Patients are from Mars, Physicians are from Venus!

Or so it would seem.  According to a study just published in the Annals of Internal Medicine there is a huge disparity between patients’ expectations of angioplasty versus those of their cardiologists.  While the majority of heart patients harbor the notion that angioplasty, a procedure performed to unblock clogged arteries, will cut their risk of heart attacks and death, cardiologists believe that its value is limited to reducing chest pain.

The research involved 27 cardiologists and 153 patients who consented to elective coronary catheterization and possible angioplasty, from Baystate Medical Center, Springfield, and Tufts University School of Medicine, Boston.

During angioplasty, a tube is inserted at the groin and snaked up to the affected artery, where a balloon opens the blockage. A stent is often left in place to help prop open the artery and maintain blood flow. Angioplasty involves some risk but the rate of death during the procedure is less than 1 percent, experts note.

Although 63% of cardiologists believed that the benefits of angioplasty were limited to angina symptom relief:

  • 88% of patients believe that angioplasty would prevent heart attacks or fatal heart attacks
  • 74% of patients thought that without the procedure  they would probably have a heart attack within 5 years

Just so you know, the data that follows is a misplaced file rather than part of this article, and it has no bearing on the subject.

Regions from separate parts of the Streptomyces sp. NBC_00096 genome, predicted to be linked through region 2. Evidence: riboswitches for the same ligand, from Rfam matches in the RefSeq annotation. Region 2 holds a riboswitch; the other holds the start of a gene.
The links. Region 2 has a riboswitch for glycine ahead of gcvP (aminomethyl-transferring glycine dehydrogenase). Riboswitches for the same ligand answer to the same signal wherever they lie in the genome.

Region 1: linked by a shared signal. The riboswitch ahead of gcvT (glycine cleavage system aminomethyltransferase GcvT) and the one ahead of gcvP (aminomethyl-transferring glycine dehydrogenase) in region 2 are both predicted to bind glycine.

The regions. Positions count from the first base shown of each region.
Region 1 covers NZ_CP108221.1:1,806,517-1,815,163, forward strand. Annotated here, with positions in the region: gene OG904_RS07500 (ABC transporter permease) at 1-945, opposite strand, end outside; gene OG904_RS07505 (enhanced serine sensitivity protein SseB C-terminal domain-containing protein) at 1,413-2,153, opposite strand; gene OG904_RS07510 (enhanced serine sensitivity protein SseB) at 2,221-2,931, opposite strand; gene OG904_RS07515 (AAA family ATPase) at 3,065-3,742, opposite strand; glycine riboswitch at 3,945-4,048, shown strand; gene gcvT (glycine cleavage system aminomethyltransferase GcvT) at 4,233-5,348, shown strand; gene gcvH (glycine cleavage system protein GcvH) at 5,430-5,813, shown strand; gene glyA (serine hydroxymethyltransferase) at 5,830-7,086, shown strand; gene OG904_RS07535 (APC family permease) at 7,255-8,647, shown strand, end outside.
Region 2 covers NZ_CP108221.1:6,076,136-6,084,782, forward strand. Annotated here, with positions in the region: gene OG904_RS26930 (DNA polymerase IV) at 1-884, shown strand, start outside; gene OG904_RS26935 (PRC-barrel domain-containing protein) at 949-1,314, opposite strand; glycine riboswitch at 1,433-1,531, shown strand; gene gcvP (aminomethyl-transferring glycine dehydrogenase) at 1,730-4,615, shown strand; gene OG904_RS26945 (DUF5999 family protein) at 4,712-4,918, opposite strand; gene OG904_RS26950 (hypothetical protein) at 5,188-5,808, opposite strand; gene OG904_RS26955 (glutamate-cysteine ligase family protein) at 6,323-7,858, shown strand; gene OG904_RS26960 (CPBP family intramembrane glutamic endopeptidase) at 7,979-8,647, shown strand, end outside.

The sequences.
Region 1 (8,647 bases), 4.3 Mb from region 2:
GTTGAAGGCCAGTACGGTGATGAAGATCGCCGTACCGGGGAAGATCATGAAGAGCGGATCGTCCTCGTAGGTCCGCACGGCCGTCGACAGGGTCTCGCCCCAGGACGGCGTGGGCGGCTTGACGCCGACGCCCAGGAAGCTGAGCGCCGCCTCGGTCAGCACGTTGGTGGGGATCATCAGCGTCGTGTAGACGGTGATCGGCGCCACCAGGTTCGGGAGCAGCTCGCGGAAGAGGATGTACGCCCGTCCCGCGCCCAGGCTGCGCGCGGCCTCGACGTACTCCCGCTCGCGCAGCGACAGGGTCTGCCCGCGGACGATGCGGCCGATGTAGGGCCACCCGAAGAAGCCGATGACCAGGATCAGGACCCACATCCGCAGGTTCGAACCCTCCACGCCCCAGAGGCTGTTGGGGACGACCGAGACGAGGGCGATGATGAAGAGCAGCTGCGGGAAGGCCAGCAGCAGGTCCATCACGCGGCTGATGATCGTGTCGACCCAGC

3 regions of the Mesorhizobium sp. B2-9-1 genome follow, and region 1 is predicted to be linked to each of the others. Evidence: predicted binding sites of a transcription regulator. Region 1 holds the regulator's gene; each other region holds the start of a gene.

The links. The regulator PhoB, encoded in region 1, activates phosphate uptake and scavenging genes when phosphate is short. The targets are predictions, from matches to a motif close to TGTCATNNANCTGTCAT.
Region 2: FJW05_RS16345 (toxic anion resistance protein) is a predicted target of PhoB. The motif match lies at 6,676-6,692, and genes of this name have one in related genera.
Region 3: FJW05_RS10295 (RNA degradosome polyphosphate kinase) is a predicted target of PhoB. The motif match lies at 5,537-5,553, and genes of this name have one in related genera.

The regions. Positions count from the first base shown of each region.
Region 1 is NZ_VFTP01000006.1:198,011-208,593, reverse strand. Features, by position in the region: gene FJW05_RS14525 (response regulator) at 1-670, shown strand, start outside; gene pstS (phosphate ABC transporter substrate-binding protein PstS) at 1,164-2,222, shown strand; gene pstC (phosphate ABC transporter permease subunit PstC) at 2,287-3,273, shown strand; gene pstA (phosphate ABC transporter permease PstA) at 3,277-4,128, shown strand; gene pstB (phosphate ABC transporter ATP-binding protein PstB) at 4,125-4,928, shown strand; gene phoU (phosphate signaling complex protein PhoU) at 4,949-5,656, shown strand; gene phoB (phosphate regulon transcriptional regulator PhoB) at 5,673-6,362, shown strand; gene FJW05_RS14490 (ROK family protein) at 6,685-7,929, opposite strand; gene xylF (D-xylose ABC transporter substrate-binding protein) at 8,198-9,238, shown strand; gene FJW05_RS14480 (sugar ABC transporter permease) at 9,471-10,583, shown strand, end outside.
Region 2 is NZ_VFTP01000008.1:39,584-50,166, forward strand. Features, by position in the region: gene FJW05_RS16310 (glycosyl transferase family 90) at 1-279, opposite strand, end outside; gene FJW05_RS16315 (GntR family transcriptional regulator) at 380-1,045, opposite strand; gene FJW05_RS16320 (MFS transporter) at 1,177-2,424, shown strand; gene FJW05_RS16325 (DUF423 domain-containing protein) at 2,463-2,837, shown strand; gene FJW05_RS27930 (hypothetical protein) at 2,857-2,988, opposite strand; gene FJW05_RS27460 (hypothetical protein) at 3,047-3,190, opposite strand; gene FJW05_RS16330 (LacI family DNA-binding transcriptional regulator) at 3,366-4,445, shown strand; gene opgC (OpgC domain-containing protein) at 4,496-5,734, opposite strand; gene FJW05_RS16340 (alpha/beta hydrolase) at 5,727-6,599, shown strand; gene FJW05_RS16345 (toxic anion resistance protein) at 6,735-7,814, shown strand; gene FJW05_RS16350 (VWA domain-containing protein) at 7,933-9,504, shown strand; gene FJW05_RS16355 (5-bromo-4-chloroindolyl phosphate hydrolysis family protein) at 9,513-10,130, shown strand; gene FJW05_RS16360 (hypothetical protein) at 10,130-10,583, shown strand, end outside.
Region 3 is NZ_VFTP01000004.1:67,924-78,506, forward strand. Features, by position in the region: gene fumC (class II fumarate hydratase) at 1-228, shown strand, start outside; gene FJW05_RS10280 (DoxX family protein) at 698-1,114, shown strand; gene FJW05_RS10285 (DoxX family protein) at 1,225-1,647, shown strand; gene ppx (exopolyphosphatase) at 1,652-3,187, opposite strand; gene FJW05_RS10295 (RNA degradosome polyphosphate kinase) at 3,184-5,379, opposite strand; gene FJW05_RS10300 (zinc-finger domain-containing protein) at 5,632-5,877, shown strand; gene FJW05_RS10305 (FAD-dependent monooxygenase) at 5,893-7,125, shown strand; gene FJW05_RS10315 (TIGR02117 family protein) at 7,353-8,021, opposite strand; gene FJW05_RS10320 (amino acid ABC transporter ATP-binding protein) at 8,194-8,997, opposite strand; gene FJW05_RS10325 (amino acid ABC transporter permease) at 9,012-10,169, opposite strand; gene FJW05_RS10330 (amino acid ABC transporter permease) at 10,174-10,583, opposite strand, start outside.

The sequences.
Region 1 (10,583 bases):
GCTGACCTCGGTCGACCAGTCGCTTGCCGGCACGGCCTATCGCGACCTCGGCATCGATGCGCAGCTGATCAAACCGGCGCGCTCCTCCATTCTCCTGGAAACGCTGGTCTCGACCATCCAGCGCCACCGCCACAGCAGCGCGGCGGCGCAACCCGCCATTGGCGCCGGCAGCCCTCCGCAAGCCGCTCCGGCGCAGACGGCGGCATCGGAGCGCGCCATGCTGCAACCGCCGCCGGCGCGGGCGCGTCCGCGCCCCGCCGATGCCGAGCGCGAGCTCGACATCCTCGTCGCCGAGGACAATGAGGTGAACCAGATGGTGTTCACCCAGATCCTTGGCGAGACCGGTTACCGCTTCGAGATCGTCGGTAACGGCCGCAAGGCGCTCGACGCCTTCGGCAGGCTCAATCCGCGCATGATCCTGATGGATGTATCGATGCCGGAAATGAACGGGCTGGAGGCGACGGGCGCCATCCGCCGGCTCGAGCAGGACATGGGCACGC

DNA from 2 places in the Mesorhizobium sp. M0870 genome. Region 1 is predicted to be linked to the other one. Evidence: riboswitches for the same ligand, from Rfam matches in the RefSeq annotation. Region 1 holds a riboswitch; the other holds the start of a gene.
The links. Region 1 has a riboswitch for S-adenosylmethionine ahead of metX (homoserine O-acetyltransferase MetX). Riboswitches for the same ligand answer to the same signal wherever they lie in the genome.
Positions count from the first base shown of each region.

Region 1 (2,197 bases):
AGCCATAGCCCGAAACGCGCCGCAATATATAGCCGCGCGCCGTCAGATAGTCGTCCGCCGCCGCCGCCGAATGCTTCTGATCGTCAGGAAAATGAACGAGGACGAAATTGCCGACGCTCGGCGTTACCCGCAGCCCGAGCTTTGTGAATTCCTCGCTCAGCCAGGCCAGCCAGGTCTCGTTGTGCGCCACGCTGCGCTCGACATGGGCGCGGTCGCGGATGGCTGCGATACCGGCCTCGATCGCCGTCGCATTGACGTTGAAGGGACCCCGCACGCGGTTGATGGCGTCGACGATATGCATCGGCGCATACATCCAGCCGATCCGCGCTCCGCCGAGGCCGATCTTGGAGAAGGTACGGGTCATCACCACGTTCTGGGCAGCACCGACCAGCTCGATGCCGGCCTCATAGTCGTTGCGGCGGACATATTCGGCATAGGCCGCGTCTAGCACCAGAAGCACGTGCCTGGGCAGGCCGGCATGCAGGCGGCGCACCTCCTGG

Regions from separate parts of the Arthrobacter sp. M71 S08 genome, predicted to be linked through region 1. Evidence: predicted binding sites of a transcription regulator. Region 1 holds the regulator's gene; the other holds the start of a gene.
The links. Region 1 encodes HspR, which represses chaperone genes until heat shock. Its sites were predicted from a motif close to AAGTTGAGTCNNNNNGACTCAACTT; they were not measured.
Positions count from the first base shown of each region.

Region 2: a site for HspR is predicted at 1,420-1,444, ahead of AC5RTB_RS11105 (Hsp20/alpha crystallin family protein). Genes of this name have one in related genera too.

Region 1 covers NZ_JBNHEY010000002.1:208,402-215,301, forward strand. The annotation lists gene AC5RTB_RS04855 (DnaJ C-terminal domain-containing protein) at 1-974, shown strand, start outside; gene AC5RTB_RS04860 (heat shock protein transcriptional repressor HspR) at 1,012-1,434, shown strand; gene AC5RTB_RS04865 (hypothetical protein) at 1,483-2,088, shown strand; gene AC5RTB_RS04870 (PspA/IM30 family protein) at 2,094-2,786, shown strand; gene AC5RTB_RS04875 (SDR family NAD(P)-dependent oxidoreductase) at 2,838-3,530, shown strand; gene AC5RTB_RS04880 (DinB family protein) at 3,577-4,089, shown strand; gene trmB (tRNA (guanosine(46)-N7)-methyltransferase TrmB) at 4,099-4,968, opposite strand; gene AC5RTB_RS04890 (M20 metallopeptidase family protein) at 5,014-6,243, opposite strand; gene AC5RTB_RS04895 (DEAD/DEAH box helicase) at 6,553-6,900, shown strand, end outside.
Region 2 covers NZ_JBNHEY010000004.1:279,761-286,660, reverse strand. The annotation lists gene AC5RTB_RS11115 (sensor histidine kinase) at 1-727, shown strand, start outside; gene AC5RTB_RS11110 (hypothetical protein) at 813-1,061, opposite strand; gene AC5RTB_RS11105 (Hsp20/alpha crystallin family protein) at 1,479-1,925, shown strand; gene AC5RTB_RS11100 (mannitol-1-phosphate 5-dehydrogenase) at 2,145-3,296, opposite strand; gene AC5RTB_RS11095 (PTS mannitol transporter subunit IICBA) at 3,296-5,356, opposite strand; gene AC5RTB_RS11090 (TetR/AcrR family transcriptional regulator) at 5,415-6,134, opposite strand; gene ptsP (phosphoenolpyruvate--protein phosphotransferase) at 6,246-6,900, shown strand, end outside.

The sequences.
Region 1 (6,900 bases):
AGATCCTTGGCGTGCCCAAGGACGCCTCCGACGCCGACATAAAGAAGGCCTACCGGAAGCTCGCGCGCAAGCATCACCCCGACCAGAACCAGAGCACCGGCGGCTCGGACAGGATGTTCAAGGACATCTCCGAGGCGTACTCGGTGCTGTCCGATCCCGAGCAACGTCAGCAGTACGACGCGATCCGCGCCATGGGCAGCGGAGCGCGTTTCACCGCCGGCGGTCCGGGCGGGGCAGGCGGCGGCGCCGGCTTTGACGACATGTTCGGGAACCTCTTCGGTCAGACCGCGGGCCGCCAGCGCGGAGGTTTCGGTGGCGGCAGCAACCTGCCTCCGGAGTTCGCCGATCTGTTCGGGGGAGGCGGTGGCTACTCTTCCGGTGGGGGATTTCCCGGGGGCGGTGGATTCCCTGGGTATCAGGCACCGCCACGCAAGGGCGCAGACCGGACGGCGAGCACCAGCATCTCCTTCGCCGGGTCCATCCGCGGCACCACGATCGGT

Furthermore, most patients stuck to their beliefs even after spending time with a cardiologist who explained the risks and benefits to them, and had them sign an informed consent form prior to the angioplasty.

The authors of the study noted that the benefits obtained by angioplasty can often be achieved with medication alone, and only patients who are actually having a heart attack or coronary event can expect a reduced risk of future heart attacks and death from angioplasty.

The number of angioplasties done for stable heart patients has decreased lately.  According to the American Heart Association, about 1.3 million such procedures are done in the United States each year.

Once again, this study highlights the “disconnect” between what doctors know and what patients understand. In order to have real informed consent, patients have to understand not just the risks, but also the benefits of whatever treatment is proposed.

One reason for patients’ misunderstanding is the common belief, that if a treatment is offered, it must have curative benefits.

However, the problem of patient understanding isn’t limited to angioplasty but is common in many areas of medicine. According to a previous study from the Mayo Clinic, doctors don’t always do a good job of knowledge transfer in a way that patients and family members can understand. Graphs and charts are not going to work for many patients.

SRxA and our team of problem based learning expert Advisors can help physicians, institutions and device manufacturers produce patient-centric materials to assist with informed consent. Contact us today to find out more.

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